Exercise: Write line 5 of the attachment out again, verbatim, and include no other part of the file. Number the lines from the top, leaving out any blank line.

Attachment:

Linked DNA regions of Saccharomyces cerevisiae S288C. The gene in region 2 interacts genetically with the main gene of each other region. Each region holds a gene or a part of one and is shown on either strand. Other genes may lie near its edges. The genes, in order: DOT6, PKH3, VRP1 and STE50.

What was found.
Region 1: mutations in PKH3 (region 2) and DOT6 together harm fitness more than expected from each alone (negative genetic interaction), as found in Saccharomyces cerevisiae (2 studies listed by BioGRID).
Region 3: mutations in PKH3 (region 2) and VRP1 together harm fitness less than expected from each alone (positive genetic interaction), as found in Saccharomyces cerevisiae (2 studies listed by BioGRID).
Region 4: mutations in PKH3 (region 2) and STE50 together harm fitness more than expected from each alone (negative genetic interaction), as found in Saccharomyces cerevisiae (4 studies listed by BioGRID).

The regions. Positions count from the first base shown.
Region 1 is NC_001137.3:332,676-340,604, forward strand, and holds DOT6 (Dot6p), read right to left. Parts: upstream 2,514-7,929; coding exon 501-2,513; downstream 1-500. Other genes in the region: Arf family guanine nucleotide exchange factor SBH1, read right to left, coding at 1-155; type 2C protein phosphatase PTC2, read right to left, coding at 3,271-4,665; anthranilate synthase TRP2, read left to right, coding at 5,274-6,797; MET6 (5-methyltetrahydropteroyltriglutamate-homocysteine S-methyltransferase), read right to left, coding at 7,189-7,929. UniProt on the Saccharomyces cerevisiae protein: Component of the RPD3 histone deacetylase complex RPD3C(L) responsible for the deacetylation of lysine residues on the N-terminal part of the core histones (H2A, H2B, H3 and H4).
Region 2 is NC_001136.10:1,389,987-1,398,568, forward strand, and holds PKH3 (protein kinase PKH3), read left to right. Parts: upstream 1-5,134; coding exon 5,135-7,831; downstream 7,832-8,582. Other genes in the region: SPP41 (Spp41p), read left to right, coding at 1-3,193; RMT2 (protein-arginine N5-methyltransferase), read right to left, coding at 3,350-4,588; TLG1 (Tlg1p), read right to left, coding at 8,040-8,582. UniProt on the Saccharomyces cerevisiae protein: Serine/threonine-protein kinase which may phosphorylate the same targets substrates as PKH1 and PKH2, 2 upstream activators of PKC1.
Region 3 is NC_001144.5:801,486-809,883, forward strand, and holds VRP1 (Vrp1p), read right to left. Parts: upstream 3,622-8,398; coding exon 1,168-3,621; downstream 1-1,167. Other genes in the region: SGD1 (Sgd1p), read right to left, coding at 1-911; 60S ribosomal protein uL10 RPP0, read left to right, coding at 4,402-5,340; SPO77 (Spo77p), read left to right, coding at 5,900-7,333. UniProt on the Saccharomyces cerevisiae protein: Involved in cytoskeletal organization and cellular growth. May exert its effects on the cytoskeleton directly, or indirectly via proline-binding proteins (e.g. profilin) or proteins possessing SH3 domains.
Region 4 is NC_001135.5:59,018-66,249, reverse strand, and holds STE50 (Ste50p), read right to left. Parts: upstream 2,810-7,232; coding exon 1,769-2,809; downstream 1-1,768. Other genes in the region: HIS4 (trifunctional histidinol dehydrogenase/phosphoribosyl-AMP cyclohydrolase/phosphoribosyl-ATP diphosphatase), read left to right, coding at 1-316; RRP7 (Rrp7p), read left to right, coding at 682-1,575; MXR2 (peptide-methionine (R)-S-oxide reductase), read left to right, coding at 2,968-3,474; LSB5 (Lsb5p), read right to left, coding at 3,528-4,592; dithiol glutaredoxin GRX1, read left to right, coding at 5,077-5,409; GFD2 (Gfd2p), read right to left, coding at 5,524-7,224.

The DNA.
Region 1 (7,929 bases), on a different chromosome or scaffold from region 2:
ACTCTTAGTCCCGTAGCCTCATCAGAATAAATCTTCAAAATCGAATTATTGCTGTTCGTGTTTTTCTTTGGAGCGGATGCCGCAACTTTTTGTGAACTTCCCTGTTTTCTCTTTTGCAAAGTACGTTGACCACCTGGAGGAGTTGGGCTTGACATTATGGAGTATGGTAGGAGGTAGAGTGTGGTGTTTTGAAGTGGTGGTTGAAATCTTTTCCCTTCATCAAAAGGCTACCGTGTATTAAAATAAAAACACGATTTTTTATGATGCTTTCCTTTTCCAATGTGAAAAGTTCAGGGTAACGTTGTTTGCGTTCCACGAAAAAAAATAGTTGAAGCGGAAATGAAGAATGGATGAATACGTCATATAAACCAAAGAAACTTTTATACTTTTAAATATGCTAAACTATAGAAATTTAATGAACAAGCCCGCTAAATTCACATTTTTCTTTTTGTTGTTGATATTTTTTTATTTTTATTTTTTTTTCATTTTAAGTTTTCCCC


Region 4: mutations in PKH3 (region 2) and STE50 together harm fitness more than expected from each alone (negative genetic interaction), as found in Saccharomyces cerevisiae (4 studies listed by BioGRID).